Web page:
The second security layer is the provision of a government-issued identification card, such as an international passport or driver’s license. Once the user scans this ID into the ATM, they would be able to complete their transaction. However, Know Your Customer (KYC) requirements vary per operator and the quantity involved. Some ATM operators might require phone numbers, while others are stringent when it comes to the provision of IDs.
Why does a Bitcoin machine require your ID?
Well, they are classified as a money service business (MSB) according to the U.S. Treasury’s Financial Crimes Enforcement Network (FinCEN). These means they are required by law to collect and keep records of their users and the transactions by complying with KYC and Anti-Money Laundering (AML) laws.
Bitcoin ATM Fees
Every customer who uses a Bitcoin ATM is charged a service fee. The fee is calculated as a percentage of the amount of money being transacted, as opposed to a flat fee that traditional ATMs charge.
However, CoinATMRadar shows that the average fee charged for Bitcoin ATMs is 8.4% of the transaction total for purchases and 5.4% for cryptocurrency sales. These figures might look negligible until you realize that most of these operators have multiple machines installed across the world. Cottonwood, a New York-based operator, was reportedly earning over $35 million in 2018 with a staff strength of 13 employees, per Bloomberg.
How to Buy Cryptocurrency at Bitcoin ATMs
Different manufacturers have separate processes for the purchase of cryptocurrency on their machines, but they all include some of the details below:
- Choose “Buy Bitcoin” from the list of available options
- Scan the QR code of your Bitcoin wallet address with the barcode scanner on the machine
- Depending on the operator of the ATM, you might be required to provide a form of identification
- Enter the amount of Bitcoin for purchase
- Insert your cash into the ATM
- Check your Bitcoin wallet to confirm the transaction
How to Sell Cryptocurrency at Bitcoin ATMs
The process of selling Bitcoins usually varies between ATM operators, but the general process involves the following:
1. Registration and Identity verification
2. Forward Bitcoins to the machine using its QR code
3. Receive the cash disbursement from the ATM
The Best Bitcoin ATM Manufacturers
1. Genesis Coin
Genesis Coin Inc. is one of the largest manufacturers of Bitcoin ATMs based out of San Diego. The company manufactures and sells three models of Bitcoin machines, namely the Genesis1, the Satoshi1, and the Finney3.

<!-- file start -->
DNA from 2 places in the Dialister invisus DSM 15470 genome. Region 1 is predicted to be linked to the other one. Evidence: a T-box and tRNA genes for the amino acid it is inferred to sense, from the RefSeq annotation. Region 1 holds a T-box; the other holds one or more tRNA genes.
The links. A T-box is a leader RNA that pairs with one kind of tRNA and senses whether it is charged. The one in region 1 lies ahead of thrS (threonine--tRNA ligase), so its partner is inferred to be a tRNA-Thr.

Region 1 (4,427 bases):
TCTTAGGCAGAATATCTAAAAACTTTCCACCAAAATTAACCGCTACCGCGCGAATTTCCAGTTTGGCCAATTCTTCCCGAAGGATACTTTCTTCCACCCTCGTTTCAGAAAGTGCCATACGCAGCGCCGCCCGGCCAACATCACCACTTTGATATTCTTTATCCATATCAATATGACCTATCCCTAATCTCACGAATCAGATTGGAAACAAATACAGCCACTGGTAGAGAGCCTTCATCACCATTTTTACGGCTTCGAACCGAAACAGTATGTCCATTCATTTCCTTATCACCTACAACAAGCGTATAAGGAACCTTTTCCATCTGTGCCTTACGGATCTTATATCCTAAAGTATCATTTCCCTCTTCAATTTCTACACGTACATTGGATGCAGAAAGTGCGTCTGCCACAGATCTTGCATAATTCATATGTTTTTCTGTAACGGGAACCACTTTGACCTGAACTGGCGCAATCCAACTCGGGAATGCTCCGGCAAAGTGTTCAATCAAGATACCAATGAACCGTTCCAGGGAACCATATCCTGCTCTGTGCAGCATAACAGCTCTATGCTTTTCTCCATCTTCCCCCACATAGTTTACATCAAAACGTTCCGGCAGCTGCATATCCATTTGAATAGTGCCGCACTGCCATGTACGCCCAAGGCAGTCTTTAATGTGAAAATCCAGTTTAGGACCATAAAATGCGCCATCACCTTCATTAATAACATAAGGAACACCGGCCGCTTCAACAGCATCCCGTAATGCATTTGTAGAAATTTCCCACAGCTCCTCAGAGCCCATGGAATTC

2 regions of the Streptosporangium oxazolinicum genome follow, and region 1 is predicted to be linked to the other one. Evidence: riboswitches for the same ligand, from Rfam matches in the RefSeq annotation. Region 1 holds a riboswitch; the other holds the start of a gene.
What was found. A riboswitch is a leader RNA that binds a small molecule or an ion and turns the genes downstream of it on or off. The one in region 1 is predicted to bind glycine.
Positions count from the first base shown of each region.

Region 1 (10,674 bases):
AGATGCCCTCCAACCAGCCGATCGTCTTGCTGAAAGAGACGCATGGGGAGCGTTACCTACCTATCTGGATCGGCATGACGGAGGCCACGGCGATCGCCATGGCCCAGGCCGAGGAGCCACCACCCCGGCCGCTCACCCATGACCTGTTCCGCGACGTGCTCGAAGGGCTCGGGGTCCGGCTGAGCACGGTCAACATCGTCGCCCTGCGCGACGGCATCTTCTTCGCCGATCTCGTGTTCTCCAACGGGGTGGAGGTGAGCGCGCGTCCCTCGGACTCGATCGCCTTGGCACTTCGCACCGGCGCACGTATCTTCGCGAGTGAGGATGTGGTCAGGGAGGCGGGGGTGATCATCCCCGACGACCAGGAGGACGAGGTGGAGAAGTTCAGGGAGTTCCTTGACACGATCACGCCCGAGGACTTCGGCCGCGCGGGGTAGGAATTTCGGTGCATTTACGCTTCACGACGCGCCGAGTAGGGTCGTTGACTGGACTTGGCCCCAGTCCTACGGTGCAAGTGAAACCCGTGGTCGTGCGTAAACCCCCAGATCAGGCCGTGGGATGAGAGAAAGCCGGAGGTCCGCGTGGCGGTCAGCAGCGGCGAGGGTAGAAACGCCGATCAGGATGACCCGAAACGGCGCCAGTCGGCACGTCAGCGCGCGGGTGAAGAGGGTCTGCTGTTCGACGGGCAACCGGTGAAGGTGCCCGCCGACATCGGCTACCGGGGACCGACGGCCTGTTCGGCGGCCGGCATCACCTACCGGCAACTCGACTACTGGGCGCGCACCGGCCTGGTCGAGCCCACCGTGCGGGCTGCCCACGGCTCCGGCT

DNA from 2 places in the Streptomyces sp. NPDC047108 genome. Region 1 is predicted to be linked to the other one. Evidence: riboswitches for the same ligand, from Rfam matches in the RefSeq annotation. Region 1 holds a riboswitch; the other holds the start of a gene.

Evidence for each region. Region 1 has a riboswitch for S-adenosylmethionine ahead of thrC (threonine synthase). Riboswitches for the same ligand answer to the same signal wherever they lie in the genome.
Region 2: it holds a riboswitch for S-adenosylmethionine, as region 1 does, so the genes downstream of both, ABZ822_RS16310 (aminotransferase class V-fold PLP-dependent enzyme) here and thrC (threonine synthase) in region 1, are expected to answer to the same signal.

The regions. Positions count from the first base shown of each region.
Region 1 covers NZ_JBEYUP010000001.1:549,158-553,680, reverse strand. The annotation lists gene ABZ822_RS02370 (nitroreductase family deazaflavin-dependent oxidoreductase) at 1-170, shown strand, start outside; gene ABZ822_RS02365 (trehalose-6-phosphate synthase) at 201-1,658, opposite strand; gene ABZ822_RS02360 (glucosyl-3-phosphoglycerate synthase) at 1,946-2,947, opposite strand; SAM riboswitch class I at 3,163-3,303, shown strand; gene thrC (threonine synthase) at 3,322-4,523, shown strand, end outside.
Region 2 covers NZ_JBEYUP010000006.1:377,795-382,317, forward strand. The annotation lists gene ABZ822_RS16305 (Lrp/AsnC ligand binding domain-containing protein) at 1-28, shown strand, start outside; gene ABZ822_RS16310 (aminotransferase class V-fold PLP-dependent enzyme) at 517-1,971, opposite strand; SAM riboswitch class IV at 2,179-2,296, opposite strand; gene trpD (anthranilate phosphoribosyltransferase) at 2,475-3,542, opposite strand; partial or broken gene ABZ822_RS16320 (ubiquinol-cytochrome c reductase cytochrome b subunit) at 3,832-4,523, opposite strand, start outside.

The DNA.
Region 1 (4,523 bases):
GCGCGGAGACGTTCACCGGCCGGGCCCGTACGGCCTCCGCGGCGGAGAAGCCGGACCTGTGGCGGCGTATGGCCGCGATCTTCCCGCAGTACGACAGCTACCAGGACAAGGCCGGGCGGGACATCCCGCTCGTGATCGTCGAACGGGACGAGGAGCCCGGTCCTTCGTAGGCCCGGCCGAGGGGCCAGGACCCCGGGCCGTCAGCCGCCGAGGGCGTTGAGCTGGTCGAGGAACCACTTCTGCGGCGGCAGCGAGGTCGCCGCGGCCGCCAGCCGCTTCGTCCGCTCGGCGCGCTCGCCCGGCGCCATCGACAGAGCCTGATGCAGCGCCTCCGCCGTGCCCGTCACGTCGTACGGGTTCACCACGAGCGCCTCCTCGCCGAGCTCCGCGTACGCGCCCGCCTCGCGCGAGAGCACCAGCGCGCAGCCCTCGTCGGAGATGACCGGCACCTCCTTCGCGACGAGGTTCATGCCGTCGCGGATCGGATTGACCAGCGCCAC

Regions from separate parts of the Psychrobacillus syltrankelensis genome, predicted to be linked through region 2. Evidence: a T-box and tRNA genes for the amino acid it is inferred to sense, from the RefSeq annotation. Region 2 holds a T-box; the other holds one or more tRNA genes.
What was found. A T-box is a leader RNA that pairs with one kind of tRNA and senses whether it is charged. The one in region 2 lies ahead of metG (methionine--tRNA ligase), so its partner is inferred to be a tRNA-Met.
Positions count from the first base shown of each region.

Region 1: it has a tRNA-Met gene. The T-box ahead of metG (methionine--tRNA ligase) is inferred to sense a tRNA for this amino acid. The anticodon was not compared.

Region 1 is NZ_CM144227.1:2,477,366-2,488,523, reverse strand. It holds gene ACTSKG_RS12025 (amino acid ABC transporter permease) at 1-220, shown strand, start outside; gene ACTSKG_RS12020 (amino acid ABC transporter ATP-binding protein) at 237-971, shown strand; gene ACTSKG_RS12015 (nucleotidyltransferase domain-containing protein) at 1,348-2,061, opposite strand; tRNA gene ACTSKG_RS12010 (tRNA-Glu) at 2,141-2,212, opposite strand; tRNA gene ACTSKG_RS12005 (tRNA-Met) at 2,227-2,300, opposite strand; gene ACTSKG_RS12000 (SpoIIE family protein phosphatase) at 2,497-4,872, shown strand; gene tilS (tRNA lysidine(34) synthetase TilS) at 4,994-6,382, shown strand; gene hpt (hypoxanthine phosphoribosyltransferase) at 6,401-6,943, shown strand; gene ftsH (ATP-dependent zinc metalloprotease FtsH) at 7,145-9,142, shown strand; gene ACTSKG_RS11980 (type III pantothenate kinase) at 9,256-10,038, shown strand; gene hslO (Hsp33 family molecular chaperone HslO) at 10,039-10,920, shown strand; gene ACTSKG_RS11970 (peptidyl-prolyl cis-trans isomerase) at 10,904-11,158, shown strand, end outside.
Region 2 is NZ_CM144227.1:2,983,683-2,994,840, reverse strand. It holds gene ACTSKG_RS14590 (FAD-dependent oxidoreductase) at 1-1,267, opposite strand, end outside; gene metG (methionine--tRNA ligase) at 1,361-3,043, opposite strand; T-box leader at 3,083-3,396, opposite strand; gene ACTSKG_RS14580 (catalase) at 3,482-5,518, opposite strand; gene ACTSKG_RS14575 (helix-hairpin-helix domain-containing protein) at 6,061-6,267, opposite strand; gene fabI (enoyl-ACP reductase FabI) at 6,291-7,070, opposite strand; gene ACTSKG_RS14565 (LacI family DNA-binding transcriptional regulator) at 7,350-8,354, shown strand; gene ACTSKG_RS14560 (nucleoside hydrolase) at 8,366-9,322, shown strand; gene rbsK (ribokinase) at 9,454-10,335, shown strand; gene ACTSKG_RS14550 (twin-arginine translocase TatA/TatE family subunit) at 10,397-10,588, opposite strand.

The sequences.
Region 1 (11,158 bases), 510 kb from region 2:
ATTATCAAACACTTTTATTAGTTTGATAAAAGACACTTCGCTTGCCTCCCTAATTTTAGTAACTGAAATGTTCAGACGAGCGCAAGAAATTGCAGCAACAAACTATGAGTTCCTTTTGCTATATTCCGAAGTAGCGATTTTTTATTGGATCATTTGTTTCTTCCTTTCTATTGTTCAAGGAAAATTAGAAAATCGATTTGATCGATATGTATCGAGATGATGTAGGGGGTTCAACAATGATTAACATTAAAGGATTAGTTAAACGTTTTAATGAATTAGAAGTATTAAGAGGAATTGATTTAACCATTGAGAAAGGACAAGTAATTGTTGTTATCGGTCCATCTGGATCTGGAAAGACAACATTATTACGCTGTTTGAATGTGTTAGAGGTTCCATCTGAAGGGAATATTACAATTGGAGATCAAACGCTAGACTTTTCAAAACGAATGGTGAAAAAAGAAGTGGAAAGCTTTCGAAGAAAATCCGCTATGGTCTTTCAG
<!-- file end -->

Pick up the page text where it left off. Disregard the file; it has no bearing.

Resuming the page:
Genesis Coin currently supplies three models of Bitcoin ATMs:
a. The Genisis1
The Genesis1 is the company’s flagship two-way Bitcoin machine. It also comes with additional features, including a barcode scanner, an EMV card reader, a fingerprint scanner, a bill validator, and a thermal printer.
b. The Satoshi1
The Satoshi1 comes in two variants; the 1-way and the 2-way model. It’s smaller to the Genesis1, and it comes with a 21-inch display. There’s also a high-definition camera installed and an optional; fingerprint scanner.
To buy Bitcoin on the Satoshi1, go through the following processes:
- Chose “Buy Bitcoin” on the machine
- Select how much you want to purchase
- Enter your phone number with the PIN pad. You’ll get an AMA code, which you will have to enter into the machine
- Choose where you want the Bitcoins to be sent to. If you have a wallet, then scan your QR code. However, you can also generate an address with the machine
- Put in the right details, then scan your QR code
- Click on “Finish,” and the Bitcoins will be sent to you.
The Finney3 is the newest Bitcoin machine from Genesis Coin, and it’s also the smallest of the bunch. It’s a 1-way Bitcoin ATM, and it features just about everything that you get from the Satoshi1 – except for the smaller size. Due to this size, the ATM is best used while mounted.
2. General Bytes
General Bytes is a blockchain technology provider based out of the Czech Republic. It is the second-largest developer of cryptocurrency ATMs, according to CoinATMRadar. The company has sold over 2,000 ATMs in over 50 countries, and their machines currently support over 100 fiat and 60 cryptocurrencies.
a. The BATMTwo
According to General Bytes, the BATMTwo is their most popular machine to date. It’s a one-way ATM that provides support for over 40 cryptocurrencies, and users will be able to extend support for additional assets thanks to the addition of an Open API that’s hosted on GitHub.
The BATMTWO has a point-of-sale integration available, so users can use them at stores or other businesses to accept Bitcoin payments. The ATM has a fingerprint reader that allows for easy customer identification, and thanks to General Bytes AML/KYC infrastructure, the ATM can get a customer’s name and other details based on their cell phone number to run background checks.
To buy Bitcoins on this ATM, you have to go through the following processes:
- Choose your preferred language
- Click “Buy Bitcoins”
- Select the quantity you want to purchase
- If you’re creating a new wallet, then the details of the wallet will be sent to your Email. A password will be displayed on the screen, and that is what you’ll use to open the ZIP file containing your new wallet’s details.